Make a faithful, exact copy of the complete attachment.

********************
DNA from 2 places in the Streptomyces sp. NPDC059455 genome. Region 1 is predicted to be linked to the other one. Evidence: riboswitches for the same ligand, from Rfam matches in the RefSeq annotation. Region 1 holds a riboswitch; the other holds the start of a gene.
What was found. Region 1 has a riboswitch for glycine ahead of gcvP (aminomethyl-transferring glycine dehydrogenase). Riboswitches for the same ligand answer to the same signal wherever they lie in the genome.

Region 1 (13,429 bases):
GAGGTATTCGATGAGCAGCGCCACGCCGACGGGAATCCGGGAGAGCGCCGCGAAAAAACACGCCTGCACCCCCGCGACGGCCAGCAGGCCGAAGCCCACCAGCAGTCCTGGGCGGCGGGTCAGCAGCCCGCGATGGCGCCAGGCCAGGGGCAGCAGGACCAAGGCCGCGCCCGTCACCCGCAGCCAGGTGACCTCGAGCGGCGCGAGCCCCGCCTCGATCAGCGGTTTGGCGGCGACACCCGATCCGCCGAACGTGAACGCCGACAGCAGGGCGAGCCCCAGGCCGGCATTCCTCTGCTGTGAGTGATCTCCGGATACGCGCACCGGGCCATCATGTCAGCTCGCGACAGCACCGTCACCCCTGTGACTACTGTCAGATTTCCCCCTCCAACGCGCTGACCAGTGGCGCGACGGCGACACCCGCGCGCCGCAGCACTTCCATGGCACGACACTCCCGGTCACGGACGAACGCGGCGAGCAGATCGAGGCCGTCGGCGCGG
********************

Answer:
DNA from 2 places in the Streptomyces sp. NPDC059455 genome. Region 1 is predicted to be linked to the other one. Evidence: riboswitches for the same ligand, from Rfam matches in the RefSeq annotation. Region 1 holds a riboswitch; the other holds the start of a gene.
What was found. Region 1 has a riboswitch for glycine ahead of gcvP (aminomethyl-transferring glycine dehydrogenase). Riboswitches for the same ligand answer to the same signal wherever they lie in the genome.

Region 1 (13,429 bases):
GAGGTATTCGATGAGCAGCGCCACGCCGACGGGAATCCGGGAGAGCGCCGCGAAAAAACACGCCTGCACCCCCGCGACGGCCAGCAGGCCGAAGCCCACCAGCAGTCCTGGGCGGCGGGTCAGCAGCCCGCGATGGCGCCAGGCCAGGGGCAGCAGGACCAAGGCCGCGCCCGTCACCCGCAGCCAGGTGACCTCGAGCGGCGCGAGCCCCGCCTCGATCAGCGGTTTGGCGGCGACACCCGATCCGCCGAACGTGAACGCCGACAGCAGGGCGAGCCCCAGGCCGGCATTCCTCTGCTGTGAGTGATCTCCGGATACGCGCACCGGGCCATCATGTCAGCTCGCGACAGCACCGTCACCCCTGTGACTACTGTCAGATTTCCCCCTCCAACGCGCTGACCAGTGGCGCGACGGCGACACCCGCGCGCCGCAGCACTTCCATGGCACGACACTCCCGGTCACGGACGAACGCGGCGAGCAGATCGAGGCCGTCGGCGCGG